Hope.

The one gift my father gave me is also my greatest burden. To bestow the name “phoenix” is ironic and fitting and everything I don’t want to bear. But it is a name that is redeemed because God called me something else.

Daughter.

He saw my lack and chose to fill it. He saw my wound and chose to heal it. With one word, He claimed me as His own―His own daughter. With this word, He chased away the hurt, shame, and lies that I had chosen to believe for much of my life.

He gifted me the bearing of a phoenix to fulfill the promise He made to me with this name. I will be refined with fire in the furnace of affliction. (Isaiah 48:10)

And a phoenix will always rise.

Above the ashes.

I am a daughter―His daughter. And I will learn to live what that means.

This is day one.

One More Choice

I’ve had Facebook for the last 3 elections, and I have never seen things get as personal as this one. Discussions were not being had; people were being talked at. If someone voiced a different opinion, they were not welcomed into the discussion, but belittled and attacked.

And this happened among friends.

The damage has been done, the words have been said, and the wounds have been inflicted. We are tired. We are all tired of hearing one thing or another, and being made to fit into one box or another. We are numb and weak from fighting back.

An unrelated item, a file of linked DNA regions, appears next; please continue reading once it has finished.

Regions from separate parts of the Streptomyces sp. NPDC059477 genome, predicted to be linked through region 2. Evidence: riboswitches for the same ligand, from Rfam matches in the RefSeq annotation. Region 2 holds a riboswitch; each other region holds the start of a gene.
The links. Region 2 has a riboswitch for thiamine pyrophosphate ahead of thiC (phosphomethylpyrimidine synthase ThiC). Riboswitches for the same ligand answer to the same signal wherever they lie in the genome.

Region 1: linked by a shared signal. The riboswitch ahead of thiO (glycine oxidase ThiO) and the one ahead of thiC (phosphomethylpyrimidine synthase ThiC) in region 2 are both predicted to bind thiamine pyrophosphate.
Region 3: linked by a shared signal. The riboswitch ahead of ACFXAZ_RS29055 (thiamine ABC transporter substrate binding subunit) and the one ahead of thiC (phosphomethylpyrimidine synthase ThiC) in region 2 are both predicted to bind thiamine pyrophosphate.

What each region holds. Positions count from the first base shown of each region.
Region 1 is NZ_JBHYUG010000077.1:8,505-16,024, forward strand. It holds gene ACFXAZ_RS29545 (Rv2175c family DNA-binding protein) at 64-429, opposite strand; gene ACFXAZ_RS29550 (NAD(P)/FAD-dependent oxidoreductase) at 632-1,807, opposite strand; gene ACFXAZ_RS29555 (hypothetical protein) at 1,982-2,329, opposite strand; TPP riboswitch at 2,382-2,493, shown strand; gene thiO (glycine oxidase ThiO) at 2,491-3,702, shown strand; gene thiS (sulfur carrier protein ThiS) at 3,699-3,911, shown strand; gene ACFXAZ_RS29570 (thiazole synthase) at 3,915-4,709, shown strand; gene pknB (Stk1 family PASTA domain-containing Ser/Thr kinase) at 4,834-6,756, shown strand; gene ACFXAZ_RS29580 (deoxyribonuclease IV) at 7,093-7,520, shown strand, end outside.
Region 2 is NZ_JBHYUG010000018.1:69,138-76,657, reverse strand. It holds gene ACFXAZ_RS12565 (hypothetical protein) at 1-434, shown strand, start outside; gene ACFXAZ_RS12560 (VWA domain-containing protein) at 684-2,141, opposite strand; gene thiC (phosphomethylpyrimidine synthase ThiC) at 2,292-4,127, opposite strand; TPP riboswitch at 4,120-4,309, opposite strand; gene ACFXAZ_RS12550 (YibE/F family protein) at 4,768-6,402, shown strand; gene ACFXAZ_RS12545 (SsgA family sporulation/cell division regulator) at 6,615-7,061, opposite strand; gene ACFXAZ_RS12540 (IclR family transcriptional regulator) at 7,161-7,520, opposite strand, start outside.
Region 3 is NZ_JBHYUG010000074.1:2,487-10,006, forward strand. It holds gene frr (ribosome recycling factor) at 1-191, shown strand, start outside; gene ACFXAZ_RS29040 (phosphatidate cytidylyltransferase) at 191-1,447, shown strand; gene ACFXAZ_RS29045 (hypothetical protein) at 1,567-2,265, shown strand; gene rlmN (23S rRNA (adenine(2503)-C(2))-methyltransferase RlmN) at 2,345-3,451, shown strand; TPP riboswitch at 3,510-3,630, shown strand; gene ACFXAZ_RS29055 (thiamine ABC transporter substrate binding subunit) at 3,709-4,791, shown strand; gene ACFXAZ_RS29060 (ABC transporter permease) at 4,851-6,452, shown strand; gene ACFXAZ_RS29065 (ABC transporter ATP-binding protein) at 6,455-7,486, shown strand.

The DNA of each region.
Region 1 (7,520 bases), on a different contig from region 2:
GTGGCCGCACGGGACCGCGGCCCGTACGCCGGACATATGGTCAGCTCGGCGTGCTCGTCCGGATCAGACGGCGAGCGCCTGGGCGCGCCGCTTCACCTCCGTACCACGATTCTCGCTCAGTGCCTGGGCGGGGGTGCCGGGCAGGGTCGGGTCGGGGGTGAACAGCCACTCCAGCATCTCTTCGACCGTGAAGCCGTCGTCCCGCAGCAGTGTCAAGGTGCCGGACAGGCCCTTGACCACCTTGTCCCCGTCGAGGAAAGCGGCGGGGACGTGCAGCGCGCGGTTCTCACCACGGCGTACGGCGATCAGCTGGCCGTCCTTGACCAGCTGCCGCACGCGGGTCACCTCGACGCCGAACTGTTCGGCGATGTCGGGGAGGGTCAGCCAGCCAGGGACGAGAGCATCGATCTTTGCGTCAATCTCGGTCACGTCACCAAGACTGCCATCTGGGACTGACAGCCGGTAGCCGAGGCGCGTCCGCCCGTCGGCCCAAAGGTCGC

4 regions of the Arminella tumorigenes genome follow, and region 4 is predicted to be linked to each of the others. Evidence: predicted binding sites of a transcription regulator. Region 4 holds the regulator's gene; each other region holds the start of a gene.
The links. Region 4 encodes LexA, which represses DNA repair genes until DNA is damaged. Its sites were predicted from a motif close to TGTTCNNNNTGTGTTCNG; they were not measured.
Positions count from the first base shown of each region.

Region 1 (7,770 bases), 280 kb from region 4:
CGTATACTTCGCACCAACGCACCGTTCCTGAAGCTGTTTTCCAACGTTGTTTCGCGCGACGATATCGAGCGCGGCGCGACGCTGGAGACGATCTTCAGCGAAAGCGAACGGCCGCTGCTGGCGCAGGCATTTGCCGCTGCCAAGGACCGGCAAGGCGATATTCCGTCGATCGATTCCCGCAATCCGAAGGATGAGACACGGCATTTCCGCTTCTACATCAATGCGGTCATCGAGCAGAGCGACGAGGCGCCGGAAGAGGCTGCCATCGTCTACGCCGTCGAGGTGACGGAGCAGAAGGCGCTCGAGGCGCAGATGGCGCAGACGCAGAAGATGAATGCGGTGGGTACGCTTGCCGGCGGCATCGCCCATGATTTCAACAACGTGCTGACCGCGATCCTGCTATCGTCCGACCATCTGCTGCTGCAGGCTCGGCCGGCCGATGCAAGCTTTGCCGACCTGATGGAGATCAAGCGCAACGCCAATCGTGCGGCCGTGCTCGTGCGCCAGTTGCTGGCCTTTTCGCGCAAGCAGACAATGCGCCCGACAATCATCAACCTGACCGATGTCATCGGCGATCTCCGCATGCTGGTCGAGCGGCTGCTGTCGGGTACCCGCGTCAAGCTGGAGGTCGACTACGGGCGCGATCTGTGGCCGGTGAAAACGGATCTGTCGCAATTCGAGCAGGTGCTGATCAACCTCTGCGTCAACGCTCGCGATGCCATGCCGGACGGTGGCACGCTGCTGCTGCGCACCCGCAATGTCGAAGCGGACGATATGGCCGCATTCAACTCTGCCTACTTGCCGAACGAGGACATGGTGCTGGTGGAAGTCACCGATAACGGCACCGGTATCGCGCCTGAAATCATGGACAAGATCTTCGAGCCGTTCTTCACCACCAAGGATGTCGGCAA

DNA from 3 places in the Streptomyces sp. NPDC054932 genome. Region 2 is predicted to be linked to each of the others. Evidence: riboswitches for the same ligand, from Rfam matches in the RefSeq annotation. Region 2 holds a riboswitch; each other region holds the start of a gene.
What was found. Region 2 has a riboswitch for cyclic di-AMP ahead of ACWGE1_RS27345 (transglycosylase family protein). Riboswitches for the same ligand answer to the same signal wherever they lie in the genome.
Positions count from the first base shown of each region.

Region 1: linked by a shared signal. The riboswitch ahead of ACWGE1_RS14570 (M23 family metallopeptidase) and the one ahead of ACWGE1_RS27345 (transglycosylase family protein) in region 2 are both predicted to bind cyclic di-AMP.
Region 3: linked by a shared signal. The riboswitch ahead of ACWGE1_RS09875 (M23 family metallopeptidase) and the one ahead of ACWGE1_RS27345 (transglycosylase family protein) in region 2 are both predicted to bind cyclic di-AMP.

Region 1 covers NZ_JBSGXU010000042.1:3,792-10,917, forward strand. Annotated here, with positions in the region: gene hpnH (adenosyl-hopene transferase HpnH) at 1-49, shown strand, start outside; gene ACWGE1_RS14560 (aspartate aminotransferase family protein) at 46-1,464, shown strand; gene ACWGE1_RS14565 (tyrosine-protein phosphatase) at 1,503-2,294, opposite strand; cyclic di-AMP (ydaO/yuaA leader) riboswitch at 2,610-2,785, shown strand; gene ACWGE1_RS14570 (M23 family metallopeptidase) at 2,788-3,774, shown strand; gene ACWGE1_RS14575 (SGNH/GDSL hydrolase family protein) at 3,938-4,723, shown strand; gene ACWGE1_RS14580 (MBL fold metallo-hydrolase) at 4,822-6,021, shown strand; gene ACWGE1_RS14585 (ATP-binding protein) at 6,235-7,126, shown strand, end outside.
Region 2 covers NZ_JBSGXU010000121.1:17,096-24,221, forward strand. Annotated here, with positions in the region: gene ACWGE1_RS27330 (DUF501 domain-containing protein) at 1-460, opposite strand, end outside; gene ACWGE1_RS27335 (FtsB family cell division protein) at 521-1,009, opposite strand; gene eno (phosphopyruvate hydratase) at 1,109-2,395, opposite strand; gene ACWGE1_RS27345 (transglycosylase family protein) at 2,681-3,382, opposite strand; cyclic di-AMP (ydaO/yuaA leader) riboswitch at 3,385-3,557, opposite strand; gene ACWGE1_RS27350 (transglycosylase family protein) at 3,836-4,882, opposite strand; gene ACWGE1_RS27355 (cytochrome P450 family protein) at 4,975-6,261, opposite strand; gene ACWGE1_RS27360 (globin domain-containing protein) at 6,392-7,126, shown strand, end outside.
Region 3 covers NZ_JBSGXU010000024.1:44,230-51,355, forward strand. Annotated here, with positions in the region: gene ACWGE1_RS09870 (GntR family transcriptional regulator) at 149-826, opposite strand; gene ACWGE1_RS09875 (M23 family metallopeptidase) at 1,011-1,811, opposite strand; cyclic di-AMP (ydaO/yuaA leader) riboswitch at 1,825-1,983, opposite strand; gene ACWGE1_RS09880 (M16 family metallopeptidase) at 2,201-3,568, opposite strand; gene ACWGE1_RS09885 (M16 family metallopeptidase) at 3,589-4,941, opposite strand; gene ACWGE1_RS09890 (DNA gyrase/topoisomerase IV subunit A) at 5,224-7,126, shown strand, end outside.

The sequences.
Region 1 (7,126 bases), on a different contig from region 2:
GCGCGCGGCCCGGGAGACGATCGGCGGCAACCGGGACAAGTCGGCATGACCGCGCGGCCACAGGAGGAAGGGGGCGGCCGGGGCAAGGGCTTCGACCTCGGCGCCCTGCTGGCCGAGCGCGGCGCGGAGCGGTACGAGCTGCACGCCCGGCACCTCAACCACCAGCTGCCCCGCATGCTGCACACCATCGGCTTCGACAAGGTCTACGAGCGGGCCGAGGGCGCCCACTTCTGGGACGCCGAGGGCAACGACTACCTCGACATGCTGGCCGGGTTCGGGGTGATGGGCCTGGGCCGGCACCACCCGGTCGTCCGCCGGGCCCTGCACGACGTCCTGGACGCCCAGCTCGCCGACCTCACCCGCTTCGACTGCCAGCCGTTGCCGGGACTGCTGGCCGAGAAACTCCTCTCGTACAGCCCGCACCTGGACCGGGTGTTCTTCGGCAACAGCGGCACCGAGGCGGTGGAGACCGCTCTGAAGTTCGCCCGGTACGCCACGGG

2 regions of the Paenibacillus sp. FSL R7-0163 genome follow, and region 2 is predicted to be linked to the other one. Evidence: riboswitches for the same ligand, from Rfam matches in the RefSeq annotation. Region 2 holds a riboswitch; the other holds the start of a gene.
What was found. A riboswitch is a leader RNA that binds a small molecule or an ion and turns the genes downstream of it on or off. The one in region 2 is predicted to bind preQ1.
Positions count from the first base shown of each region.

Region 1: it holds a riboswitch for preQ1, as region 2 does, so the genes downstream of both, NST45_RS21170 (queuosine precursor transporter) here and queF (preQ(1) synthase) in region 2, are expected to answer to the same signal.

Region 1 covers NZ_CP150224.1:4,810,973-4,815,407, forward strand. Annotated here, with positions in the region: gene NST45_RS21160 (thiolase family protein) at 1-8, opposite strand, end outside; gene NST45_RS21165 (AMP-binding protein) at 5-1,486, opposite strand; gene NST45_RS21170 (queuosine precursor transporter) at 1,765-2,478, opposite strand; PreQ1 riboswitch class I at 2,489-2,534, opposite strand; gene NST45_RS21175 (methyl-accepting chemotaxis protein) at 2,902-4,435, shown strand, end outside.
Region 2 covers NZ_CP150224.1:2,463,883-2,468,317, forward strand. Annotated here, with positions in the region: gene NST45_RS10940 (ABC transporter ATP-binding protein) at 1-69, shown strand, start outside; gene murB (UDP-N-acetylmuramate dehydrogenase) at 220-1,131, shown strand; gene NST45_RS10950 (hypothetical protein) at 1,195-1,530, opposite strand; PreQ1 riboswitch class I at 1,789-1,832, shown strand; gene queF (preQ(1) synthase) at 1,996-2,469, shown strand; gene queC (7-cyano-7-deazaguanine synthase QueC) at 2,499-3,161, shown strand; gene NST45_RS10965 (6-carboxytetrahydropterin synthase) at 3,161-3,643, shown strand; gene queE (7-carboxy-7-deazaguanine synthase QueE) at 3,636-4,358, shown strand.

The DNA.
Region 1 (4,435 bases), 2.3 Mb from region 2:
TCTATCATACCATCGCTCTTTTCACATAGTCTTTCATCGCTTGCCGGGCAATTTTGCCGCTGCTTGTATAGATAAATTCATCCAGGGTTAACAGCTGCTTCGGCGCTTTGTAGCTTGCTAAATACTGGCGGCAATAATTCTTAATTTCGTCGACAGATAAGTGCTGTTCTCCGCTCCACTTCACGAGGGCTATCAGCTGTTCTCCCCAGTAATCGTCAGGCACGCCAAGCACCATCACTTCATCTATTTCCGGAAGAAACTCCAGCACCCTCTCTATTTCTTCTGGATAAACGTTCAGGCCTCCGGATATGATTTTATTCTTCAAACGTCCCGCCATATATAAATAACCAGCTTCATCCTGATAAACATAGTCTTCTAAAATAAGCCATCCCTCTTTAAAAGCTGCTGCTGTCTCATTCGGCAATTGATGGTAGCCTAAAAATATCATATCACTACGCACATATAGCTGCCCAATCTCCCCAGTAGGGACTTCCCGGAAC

But I’m asking that we all make one more choice.

Decide if it’s more important for you to be right, or if it’s more important for you to be in right relationship with those in your community and your circle of friends.

These are the people who will go to your kids’ soccer games, run the booster club with you, or sit with you for coffee or a meal. The politicians will continue to be faces in the crowd and our TVs, and they will be perched on a mountaintop we cannot scale. They will never love us back, nor will they feed and clothe us when we are broken.

But we, the people, will be in each other’s lives, day in and day out. We, the people, must be each other’s community, and we must hope for a successful term, whether we voted him in or not.

Because what he does in these next 4 years does not affect only those who voted for him, but it affects all of us and even the world, and the generations that follow. If the captain doesn’t know what he is doing, the ship will sink with all aboard.

So pray for our neighbors, pray for our leaders—both locally and federally. Decide if a relationship is worth it, and say what you need to say in order to mend it or move on from it. Think before you speak and act. Listen before you pass judgment. Learn what it means to truly love, sacrificially and unconditionally, to the point where it is uncomfortable and asks us to give everything we have.

“Love your neighbor as yourself” is not a nice sentiment. It is a command. Love your neighbor. Love your African American neighbor. Love your Mexican neighbor. Love your Asian neighbor. Love your gay neighbor. Love your hypocritical neighbor. Love your white neighbor. Love your Muslim neighbor. Love your racist neighbor.

Love like Christ loved the church and gave all for her.